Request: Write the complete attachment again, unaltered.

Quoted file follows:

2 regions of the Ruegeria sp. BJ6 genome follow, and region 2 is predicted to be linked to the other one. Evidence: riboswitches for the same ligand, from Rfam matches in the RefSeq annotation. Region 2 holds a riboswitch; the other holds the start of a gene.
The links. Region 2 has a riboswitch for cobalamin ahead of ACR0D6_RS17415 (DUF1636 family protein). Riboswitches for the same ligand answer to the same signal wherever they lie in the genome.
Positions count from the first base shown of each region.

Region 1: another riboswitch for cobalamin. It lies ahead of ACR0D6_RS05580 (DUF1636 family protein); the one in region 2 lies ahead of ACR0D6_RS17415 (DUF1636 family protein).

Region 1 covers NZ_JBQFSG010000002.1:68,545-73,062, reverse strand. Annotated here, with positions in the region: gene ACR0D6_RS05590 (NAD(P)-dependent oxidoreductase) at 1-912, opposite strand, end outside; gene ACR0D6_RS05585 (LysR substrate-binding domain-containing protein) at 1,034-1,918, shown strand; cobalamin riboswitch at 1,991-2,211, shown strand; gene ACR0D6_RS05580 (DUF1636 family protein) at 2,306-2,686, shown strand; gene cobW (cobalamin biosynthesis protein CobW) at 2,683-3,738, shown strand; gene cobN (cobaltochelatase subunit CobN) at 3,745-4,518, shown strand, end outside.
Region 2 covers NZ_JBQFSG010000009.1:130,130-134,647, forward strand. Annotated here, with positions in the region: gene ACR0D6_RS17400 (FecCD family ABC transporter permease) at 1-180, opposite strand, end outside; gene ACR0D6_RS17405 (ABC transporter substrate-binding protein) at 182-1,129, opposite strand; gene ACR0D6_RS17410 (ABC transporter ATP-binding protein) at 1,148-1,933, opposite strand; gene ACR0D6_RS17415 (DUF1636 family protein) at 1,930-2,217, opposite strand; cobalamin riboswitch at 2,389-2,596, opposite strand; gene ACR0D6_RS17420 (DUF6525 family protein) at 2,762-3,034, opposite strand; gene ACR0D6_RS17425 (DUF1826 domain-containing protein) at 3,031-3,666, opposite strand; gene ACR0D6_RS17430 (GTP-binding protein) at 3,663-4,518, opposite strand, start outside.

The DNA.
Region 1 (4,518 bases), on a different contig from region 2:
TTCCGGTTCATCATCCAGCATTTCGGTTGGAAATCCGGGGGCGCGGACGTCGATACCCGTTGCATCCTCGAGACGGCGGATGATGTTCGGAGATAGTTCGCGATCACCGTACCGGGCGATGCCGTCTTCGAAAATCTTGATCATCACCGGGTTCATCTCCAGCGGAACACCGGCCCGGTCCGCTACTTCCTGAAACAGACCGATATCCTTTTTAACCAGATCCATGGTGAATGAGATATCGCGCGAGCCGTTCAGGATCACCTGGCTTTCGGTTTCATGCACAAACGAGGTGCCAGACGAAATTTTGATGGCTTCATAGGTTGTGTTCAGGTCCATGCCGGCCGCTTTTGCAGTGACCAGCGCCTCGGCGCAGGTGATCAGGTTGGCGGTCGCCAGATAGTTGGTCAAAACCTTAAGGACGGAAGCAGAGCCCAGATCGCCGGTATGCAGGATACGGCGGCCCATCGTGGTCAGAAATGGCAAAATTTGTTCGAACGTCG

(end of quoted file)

2 regions of the Ruegeria sp. BJ6 genome follow, and region 2 is predicted to be linked to the other one. Evidence: riboswitches for the same ligand, from Rfam matches in the RefSeq annotation. Region 2 holds a riboswitch; the other holds the start of a gene.
The links. Region 2 has a riboswitch for cobalamin ahead of ACR0D6_RS17415 (DUF1636 family protein). Riboswitches for the same ligand answer to the same signal wherever they lie in the genome.
Positions count from the first base shown of each region.

Region 1: another riboswitch for cobalamin. It lies ahead of ACR0D6_RS05580 (DUF1636 family protein); the one in region 2 lies ahead of ACR0D6_RS17415 (DUF1636 family protein).

Region 1 covers NZ_JBQFSG010000002.1:68,545-73,062, reverse strand. Annotated here, with positions in the region: gene ACR0D6_RS05590 (NAD(P)-dependent oxidoreductase) at 1-912, opposite strand, end outside; gene ACR0D6_RS05585 (LysR substrate-binding domain-containing protein) at 1,034-1,918, shown strand; cobalamin riboswitch at 1,991-2,211, shown strand; gene ACR0D6_RS05580 (DUF1636 family protein) at 2,306-2,686, shown strand; gene cobW (cobalamin biosynthesis protein CobW) at 2,683-3,738, shown strand; gene cobN (cobaltochelatase subunit CobN) at 3,745-4,518, shown strand, end outside.
Region 2 covers NZ_JBQFSG010000009.1:130,130-134,647, forward strand. Annotated here, with positions in the region: gene ACR0D6_RS17400 (FecCD family ABC transporter permease) at 1-180, opposite strand, end outside; gene ACR0D6_RS17405 (ABC transporter substrate-binding protein) at 182-1,129, opposite strand; gene ACR0D6_RS17410 (ABC transporter ATP-binding protein) at 1,148-1,933, opposite strand; gene ACR0D6_RS17415 (DUF1636 family protein) at 1,930-2,217, opposite strand; cobalamin riboswitch at 2,389-2,596, opposite strand; gene ACR0D6_RS17420 (DUF6525 family protein) at 2,762-3,034, opposite strand; gene ACR0D6_RS17425 (DUF1826 domain-containing protein) at 3,031-3,666, opposite strand; gene ACR0D6_RS17430 (GTP-binding protein) at 3,663-4,518, opposite strand, start outside.

The DNA.
Region 1 (4,518 bases), on a different contig from region 2:
TTCCGGTTCATCATCCAGCATTTCGGTTGGAAATCCGGGGGCGCGGACGTCGATACCCGTTGCATCCTCGAGACGGCGGATGATGTTCGGAGATAGTTCGCGATCACCGTACCGGGCGATGCCGTCTTCGAAAATCTTGATCATCACCGGGTTCATCTCCAGCGGAACACCGGCCCGGTCCGCTACTTCCTGAAACAGACCGATATCCTTTTTAACCAGATCCATGGTGAATGAGATATCGCGCGAGCCGTTCAGGATCACCTGGCTTTCGGTTTCATGCACAAACGAGGTGCCAGACGAAATTTTGATGGCTTCATAGGTTGTGTTCAGGTCCATGCCGGCCGCTTTTGCAGTGACCAGCGCCTCGGCGCAGGTGATCAGGTTGGCGGTCGCCAGATAGTTGGTCAAAACCTTAAGGACGGAAGCAGAGCCCAGATCGCCGGTATGCAGGATACGGCGGCCCATCGTGGTCAGAAATGGCAAAATTTGTTCGAACGTCG